Among the symptoms commonly experienced after getting certain types of vaccines, fever (along with a headache) is not nearly as common as a sore arm, but still frequently reported. If we look at the CDC study results for the Pfizer-BioNTech mRNA vaccine for COVID-19 where people self-reported their symptoms, we can see headaches as a frequently reported symptom, however due to the prevalence in the placebo group of this symptom a strong causal link appears to be absent.
A more clear connection between vaccines and fevers exist, as one of the substances released during the inflammation process is an eicosanoid called prostaglandin. This compound is involved in vasodilation, as well as the inhibiting of blood platelet aggregation (anti-clotting) and most importantly in this case strongly affecting the body’s thermoregulatory center in the hypothalamus.
Simply put, the inflammatory response from the body’s innate and adaptive immune system results in a positive input to the body’s thermoregulatory system. The result from this can differ from merely experiencing some thermal discomfort, to actual fever where one’s body temperature can exceed its normal levels by a significant amount.
None of this is anything to worry about so long as the fever does not exceed 40 °C (104 °F), which as the earlier linked CDC vaccine study results show is exceedingly rare. It is safe to use an NSAID like ibuprofen to help with any fever as well as pain symptoms that may occur after the vaccination. As there is no real pathogen present from the vaccine, the only important factor is that the adaptive immune system gets an opportunity to learn the new antigen, meaning that there is no immunological benefit from developing a fever, let alone pain around the injection site.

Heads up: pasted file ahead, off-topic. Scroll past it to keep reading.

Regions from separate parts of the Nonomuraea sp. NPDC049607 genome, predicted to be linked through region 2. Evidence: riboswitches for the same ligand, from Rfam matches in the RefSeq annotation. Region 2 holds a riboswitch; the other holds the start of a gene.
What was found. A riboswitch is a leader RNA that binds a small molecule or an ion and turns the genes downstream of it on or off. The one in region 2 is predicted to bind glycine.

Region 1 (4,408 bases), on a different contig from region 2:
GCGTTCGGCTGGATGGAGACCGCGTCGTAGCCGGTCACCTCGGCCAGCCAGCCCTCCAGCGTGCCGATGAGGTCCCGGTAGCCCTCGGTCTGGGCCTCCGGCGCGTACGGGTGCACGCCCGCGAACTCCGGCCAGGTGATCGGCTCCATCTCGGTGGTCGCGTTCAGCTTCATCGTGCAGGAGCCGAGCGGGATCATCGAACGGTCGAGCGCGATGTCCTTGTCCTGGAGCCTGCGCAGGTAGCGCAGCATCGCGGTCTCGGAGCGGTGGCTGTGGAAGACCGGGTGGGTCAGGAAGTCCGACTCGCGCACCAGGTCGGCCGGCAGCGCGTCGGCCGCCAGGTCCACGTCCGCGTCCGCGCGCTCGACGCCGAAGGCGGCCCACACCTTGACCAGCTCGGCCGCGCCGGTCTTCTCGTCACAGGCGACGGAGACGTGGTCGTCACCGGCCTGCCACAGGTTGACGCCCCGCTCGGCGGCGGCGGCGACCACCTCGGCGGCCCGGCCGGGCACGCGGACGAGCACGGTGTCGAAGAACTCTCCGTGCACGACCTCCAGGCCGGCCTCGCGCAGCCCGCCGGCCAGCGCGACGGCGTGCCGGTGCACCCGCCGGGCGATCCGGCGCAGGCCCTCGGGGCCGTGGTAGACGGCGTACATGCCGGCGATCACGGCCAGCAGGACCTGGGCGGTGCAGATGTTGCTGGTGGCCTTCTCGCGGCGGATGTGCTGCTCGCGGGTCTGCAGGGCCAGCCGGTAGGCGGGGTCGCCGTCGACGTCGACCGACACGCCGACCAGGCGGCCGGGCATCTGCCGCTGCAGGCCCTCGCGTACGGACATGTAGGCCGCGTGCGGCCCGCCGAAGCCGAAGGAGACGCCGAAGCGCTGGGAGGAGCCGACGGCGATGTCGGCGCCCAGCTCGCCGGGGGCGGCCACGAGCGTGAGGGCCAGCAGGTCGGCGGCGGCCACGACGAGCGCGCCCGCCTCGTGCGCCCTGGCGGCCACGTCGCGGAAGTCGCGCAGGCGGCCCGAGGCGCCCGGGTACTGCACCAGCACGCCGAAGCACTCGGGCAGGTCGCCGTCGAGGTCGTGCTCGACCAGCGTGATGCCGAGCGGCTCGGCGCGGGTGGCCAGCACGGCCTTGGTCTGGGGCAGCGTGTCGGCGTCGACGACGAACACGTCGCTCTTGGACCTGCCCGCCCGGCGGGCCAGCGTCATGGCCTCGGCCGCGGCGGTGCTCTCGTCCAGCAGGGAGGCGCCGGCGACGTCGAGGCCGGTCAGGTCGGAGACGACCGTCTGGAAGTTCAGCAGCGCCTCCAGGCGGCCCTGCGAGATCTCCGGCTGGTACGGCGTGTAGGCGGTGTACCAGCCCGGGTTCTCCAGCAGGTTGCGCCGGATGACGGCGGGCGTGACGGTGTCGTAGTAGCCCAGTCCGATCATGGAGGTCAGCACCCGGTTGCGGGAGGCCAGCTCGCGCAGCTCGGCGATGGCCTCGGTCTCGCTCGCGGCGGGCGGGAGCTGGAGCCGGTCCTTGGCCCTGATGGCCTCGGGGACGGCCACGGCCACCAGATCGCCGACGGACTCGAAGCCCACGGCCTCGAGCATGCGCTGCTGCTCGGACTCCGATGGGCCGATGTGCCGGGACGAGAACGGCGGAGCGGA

Myocarditis (inflammatory cardiomyopathy) is an inflammation of the heart muscle which is most often caused by a viral infection. In an average year well over a million people world-wide will develop myocarditis, with over 300,000 patients dying from this condition. The cause of myocarditis is generally the infiltration of the heart muscle by pro-inflammatory white blood cells as a response to an infection. In the case of the SARS-CoV-2 virus, this pathogen directly binds to the ACE2 receptors on the heart tissue’s surface, allowing it to infect these cells.
In the case of the SARS-CoV-2 vaccines, myocarditis is a known, if rare, side-effect. An article by Biykem et al. speculates that its cause is molecular mimicry between the spike protein of SARS-CoV-2 viruses and self-antigens, including α-myosin. This is a protein also known as MYH6, and which is expressed significantly in both the cardiac atria and the cardiac ventricles.
In case of a mistaken identity by the adaptive immune system, this could lead to the heart muscle being targeted by leukocytes. Whether or not this is the actual mechanism responsible, David K. Shay et al. report that compared to natural occurrence of myocarditis, its occurrence in cases linked to COVID-19 immunization is exceedingly rare. Even so, without understanding the exact mechanism involved, any linking of specific myocarditis cases to a SARS-CoV-2 vaccination remains based on circumstantial evidence.